Towards the end of the Second World War, during the spring of 1944, the Ukrainian Supreme Liberation Council (UHVR) was being organized and was officially established on July 11-15, 1944, at a meeting in the Sambir region of Western Ukraine, uniting members of various political parties and liberation movements from both Western and Soviet Ukraine under an umbrella liberation movement with the purpose of combining forces to fight both Nazi and Soviet occupation. Lebed served as the external liaison officer and director of the information bureau of the UHVR. In this role, he was ordered to go abroad to gain Allied support for Ukraine's struggle for independence. The External Representation of the UHVR was established and Lebed appointed its general secretary. He made his way to Italy, and in 1947 left for West Germany.
In 1949 Lebed immigrated to the U.S. where he continued his activities on behalf of the External Representation of the UHVR. He also organized a group of scholars and researchers and set up the Prolog Research Corporation. He served as its president (1952 to 1975) and vice-president (1982-1985). He was also on the editorial board of Litpys UPA (from 1975). Lebed is the author of the book UPA: Ukrainska povstanska armiia (1946; 2nd ed. 1987), and numerous articles on the independence movement in Western Ukraine.
Lebed passed away on July 19, 1998. He is buried at St. Andrew's Ukrainian Orthodox Cemetery in South Bound Brook, New Jersey.

Arrangement

Organized in seven series:

Scope and Contents

The Lebed collection is comprised of correspondence, government documents, photographs, newspaper clippings, and publications, dating roughly from 1930 to 1990, that pertain to his involvement in various Ukrainian political and civic organizations.
The biographical material includes personal documents, biographies, and newspaper clippings about Mykola Lebed and his wife, Daria (Hnatkivska).
The correspondence is organized into five sub-series. The first and second comprise family and personal letters. The third sub-series consists of letters arranged alphabetically by correspondent and includes letters from a number of well-known Ukrainian writers and literary scholars—Vasyl Barka, Vira Vovk, Stepan Oliinyk, Iurii Klen, Ihor Kostetskyi, Ivan Koshelivets, George S.N. Luckyj—and civic, community, religious, and political leaders—Iaroslav Haivas, Iurii Stefanyk, Bohdan Tsymbalistyi, Mykola Duzhyi, Vasyl Kuk, Volodymyr Stakhiv, and Iaroslav Stetsko, among many others. The fourth sub-series is made up entirely of letters to and from Rev. Ivan Hrynokh. The fifth sub-series includes letters arranged chronologically dating from 1936 to 1995.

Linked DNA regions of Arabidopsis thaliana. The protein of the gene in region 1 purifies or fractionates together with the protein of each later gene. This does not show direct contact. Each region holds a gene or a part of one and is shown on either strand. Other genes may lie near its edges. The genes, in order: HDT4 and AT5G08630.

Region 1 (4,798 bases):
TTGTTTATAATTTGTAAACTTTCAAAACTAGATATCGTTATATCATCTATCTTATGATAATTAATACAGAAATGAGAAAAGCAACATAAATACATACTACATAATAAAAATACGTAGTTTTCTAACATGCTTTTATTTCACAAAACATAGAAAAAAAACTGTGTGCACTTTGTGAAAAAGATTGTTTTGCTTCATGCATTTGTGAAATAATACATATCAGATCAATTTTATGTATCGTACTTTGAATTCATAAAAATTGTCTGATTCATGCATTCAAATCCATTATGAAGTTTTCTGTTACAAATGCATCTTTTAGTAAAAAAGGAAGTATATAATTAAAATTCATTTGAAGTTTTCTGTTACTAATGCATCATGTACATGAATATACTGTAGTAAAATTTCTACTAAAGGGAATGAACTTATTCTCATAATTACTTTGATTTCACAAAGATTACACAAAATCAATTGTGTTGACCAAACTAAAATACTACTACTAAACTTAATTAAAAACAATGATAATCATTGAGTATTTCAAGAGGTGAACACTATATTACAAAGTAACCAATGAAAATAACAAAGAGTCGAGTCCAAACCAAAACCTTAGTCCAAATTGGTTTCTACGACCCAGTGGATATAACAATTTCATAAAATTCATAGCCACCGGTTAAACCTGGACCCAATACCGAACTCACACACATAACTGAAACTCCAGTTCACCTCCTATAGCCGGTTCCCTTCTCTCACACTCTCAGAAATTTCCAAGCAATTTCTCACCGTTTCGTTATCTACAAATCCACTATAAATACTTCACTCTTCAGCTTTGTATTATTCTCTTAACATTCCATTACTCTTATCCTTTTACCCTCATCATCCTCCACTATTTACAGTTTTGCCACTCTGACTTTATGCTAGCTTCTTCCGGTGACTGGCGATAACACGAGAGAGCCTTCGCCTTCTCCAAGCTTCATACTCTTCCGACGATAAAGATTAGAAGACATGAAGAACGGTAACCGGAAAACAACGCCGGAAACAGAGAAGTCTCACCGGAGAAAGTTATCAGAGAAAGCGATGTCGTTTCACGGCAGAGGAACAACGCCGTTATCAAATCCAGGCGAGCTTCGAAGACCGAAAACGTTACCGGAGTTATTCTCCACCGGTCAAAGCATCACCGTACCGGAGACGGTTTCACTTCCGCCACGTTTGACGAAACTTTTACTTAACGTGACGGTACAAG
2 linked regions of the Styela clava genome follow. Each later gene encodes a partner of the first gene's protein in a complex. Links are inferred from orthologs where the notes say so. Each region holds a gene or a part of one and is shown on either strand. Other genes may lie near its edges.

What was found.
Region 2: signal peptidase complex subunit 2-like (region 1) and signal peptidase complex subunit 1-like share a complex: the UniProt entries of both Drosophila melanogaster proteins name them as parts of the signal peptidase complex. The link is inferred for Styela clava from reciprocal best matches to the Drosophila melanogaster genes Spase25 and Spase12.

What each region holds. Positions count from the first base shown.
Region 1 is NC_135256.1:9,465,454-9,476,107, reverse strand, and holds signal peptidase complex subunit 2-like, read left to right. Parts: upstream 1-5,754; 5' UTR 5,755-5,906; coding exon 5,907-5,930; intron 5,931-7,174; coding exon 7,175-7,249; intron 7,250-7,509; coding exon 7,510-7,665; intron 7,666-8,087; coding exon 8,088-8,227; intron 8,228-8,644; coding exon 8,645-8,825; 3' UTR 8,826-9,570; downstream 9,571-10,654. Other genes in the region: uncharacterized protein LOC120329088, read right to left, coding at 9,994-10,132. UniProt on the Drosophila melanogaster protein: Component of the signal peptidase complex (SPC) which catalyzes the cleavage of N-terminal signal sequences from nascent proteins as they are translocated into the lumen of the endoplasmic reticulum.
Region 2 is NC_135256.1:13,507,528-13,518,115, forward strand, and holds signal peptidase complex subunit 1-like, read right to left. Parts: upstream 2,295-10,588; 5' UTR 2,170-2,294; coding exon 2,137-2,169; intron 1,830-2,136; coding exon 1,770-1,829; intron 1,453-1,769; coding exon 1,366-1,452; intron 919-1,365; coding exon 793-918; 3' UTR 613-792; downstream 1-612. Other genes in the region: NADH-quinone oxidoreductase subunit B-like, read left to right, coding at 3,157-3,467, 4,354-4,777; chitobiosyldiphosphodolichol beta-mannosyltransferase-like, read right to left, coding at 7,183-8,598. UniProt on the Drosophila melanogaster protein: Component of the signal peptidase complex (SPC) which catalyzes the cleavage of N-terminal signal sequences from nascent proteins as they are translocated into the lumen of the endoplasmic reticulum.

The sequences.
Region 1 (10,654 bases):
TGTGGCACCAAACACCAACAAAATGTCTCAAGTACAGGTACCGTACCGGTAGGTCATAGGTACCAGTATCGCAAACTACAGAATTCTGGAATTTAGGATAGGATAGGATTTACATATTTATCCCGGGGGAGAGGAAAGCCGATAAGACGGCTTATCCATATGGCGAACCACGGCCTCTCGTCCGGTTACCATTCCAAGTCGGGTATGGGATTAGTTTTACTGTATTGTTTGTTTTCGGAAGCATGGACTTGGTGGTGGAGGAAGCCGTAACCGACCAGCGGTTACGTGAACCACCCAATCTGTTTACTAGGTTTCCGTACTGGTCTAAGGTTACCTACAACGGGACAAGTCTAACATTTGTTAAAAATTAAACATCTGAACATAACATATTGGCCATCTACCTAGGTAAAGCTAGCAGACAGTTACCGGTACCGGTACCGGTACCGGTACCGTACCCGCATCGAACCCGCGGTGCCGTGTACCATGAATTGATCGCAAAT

The political material relating to Ukrainian revolutionary and nationalist movements is composed of various documents that Lebed obtained under the United States Freedom of Information Act, as well as from foreign governments. These include U.S. Department of State reports about Ukrainian nationalist organizations, as well as U.S. Embassy and British Embassy reports from Warsaw regarding Ukrainians in Poland during the period 1930 to 1944. Other material in this series pertains directly to the OUN, UHVR, and the UPA. It generally takes the form of documents, biographical material, and newspaper clippings. There is additional material about political prisoners and other political topics. Publications are made up of articles, books, and newspaper articles about autonomy and independence movements in Ukraine, as well as two scrapbooks that contain clippings about Mykola Lebed.
The notes consist of various miscellaneous jottings by Lebed (bibliographic citations, notes, addresses, etc.) on scraps of paper. The sixth series consists of photographs of Lebed and his family, OUN-UPA members, and others. There are also images of Ukrainian cultural, political, and religious monuments, such as Taras Shevchenko monuments, UPA cemeteries, and Ukrainian churches. Among the photographs is a series of images from the Inta concentration camp and another of a site of a mass massacre.
The final series consists of additional political materials originated from the archives of the Prolog Research Corporation. The materials represent a collection of documents and publications from the 1940-1952 period produced and used by the UHWR (Ukrainian Supreme Liberation Council), the UPA (Ukrainian Insurgent Army), and the OUN (Organization of Ukrainian Nationalists).